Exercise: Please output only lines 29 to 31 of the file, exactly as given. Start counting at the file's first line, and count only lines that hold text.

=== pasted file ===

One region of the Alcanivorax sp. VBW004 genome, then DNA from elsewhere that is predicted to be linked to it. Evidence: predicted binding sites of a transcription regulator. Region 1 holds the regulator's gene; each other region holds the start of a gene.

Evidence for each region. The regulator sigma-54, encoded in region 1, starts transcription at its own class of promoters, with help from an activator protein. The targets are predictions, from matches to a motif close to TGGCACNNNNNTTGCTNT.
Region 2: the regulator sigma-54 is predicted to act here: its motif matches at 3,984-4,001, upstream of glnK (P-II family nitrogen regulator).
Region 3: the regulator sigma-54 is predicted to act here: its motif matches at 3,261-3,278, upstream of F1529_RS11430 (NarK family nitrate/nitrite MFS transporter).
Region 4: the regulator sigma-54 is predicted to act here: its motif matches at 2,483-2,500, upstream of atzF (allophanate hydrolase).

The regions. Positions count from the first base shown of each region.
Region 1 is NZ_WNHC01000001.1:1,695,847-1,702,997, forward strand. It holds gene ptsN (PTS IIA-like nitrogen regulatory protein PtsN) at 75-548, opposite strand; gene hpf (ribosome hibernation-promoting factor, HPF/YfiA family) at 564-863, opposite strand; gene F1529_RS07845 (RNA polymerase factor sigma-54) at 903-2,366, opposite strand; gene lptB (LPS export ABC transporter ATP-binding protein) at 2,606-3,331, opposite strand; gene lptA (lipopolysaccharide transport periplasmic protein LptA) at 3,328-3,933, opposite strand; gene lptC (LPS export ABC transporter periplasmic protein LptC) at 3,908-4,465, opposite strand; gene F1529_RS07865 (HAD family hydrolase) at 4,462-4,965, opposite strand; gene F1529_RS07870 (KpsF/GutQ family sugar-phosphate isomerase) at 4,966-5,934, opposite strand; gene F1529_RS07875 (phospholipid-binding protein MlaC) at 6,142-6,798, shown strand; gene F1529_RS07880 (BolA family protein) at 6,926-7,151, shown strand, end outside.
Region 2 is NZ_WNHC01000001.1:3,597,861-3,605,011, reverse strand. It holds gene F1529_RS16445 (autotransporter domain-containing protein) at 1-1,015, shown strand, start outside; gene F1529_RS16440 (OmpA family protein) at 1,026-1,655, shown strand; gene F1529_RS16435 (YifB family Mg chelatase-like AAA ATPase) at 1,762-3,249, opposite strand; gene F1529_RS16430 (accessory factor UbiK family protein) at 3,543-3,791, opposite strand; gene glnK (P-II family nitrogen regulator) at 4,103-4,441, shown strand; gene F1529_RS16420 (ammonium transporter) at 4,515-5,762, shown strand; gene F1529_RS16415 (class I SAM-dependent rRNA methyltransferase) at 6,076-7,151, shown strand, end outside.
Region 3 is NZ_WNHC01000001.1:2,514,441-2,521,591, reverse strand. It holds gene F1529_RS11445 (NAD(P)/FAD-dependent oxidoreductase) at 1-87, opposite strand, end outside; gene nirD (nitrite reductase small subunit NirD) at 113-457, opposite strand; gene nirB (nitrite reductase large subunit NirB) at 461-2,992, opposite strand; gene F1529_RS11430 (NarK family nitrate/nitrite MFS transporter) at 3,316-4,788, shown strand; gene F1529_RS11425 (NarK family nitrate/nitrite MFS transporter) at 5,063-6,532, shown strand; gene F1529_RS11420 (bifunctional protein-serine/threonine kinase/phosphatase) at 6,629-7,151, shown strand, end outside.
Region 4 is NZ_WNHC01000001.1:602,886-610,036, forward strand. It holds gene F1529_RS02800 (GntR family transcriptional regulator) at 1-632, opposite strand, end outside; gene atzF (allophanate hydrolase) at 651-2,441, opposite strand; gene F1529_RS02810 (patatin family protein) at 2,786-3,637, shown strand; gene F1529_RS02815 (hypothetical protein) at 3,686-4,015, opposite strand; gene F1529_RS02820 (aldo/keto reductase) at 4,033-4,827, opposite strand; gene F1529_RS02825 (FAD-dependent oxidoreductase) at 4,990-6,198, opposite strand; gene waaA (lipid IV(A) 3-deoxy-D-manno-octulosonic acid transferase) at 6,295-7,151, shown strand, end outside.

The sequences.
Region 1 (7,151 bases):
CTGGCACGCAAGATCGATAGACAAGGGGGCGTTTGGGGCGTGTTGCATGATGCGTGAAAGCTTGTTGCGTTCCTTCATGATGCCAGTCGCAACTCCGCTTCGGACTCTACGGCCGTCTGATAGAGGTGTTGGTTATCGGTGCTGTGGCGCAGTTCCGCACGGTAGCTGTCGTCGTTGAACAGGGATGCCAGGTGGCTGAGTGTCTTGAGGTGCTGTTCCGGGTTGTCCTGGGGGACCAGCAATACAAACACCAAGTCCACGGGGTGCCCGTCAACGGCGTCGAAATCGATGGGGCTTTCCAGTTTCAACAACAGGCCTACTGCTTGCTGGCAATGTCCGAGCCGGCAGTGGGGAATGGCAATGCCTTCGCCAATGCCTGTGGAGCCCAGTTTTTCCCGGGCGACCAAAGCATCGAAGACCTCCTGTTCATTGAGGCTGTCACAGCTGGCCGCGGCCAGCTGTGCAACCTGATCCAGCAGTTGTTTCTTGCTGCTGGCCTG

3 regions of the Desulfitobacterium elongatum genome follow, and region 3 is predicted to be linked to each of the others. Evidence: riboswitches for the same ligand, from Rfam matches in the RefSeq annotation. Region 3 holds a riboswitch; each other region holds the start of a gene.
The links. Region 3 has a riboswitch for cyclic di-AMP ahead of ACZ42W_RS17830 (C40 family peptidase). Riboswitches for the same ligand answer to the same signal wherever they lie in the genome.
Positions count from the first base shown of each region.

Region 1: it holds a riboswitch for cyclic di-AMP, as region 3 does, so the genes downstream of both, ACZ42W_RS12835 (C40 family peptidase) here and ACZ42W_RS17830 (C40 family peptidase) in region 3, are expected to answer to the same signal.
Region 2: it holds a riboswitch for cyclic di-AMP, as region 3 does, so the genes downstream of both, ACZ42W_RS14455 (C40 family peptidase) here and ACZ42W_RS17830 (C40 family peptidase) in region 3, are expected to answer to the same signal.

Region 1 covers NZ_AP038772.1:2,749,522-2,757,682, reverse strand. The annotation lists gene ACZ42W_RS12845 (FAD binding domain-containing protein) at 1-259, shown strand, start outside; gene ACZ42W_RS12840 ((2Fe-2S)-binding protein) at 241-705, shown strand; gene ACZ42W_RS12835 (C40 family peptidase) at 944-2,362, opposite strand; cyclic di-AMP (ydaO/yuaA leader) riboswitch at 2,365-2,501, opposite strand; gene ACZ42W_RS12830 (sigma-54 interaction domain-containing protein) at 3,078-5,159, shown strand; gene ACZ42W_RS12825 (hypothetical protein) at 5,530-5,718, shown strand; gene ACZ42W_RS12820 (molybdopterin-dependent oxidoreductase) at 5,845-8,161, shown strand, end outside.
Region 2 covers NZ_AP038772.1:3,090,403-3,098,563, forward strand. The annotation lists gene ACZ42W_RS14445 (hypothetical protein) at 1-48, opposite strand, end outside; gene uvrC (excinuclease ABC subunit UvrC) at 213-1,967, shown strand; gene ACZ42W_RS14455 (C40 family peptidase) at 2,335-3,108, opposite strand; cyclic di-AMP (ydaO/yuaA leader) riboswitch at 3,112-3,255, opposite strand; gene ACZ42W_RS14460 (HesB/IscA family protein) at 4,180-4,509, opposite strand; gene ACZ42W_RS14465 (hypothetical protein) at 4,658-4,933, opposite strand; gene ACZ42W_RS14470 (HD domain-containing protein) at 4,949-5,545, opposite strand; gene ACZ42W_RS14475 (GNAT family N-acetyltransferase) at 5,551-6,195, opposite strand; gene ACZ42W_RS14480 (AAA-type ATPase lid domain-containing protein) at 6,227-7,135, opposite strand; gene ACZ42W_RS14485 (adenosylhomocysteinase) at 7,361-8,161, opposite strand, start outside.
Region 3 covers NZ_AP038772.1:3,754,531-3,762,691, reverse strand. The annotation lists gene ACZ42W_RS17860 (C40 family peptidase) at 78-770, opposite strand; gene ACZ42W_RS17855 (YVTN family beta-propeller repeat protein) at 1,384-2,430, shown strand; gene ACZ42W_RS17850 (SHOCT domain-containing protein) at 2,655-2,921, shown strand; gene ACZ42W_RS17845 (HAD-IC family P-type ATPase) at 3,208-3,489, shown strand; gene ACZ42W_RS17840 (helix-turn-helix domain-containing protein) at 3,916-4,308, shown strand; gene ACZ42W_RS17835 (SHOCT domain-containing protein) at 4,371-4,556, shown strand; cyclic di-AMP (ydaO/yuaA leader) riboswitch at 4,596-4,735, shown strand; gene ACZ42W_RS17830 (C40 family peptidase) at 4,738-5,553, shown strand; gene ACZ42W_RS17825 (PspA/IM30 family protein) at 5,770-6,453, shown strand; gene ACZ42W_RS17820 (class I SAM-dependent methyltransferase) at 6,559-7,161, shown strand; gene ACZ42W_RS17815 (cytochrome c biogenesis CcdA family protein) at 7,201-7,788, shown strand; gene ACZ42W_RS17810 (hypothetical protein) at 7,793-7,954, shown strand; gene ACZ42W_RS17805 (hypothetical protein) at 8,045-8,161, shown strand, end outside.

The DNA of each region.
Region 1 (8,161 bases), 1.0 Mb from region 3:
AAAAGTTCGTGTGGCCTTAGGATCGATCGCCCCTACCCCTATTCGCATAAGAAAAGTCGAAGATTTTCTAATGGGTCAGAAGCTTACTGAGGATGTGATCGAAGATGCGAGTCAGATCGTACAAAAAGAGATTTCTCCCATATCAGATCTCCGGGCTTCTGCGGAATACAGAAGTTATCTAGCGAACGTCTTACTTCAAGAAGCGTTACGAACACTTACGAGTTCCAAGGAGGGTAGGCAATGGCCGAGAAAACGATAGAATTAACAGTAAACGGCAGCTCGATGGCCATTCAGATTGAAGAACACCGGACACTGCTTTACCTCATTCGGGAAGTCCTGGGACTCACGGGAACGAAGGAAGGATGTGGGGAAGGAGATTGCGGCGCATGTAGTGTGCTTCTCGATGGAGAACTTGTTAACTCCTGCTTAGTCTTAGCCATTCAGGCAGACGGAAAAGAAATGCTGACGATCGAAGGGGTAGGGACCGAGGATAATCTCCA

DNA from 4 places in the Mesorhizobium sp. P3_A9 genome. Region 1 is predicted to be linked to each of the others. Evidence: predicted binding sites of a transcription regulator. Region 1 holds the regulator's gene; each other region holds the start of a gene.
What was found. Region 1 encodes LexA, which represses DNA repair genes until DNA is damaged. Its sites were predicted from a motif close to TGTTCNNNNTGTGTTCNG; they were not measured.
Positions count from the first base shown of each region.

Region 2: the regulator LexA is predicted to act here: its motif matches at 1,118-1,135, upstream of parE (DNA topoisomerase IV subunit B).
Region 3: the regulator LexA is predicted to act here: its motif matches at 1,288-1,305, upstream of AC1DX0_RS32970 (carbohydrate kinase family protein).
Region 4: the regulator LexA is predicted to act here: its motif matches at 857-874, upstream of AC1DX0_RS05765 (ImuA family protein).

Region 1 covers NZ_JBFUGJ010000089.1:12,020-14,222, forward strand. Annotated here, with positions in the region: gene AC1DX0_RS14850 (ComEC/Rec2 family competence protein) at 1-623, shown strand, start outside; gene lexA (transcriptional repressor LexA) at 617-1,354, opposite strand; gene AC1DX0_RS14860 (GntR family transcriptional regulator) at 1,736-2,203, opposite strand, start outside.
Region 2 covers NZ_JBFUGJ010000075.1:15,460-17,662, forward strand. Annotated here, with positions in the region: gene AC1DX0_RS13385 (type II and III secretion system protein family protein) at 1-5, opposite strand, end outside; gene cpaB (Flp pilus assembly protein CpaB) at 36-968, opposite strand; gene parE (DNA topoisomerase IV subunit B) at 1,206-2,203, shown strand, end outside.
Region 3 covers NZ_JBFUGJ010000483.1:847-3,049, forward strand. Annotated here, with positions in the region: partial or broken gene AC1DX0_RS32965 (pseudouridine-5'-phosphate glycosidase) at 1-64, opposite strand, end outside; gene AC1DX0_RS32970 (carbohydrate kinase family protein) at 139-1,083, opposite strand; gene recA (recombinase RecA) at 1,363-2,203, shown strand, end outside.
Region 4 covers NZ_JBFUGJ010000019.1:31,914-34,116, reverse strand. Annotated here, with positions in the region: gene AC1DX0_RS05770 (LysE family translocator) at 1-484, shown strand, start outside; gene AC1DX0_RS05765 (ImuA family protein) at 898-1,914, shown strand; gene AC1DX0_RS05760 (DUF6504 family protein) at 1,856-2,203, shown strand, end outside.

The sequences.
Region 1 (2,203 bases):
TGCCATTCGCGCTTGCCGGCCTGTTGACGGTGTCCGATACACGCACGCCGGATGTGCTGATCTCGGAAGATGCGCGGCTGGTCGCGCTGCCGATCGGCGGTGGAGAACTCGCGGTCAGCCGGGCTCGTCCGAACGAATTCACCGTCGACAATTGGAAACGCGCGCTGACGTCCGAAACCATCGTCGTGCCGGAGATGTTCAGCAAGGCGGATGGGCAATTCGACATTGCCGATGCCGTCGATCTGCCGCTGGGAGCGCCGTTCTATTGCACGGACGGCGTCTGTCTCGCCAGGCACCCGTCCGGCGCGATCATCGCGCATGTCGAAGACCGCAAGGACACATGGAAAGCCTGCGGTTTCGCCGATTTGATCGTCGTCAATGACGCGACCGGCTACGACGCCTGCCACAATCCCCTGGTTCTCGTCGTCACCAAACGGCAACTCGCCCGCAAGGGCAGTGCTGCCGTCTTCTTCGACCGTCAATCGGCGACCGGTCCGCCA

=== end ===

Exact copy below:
Region 3: the regulator LexA is predicted to act here: its motif matches at 1,288-1,305, upstream of AC1DX0_RS32970 (carbohydrate kinase family protein).
Region 4: the regulator LexA is predicted to act here: its motif matches at 857-874, upstream of AC1DX0_RS05765 (ImuA family protein).

Region 1 covers NZ_JBFUGJ010000089.1:12,020-14,222, forward strand. Annotated here, with positions in the region: gene AC1DX0_RS14850 (ComEC/Rec2 family competence protein) at 1-623, shown strand, start outside; gene lexA (transcriptional repressor LexA) at 617-1,354, opposite strand; gene AC1DX0_RS14860 (GntR family transcriptional regulator) at 1,736-2,203, opposite strand, start outside.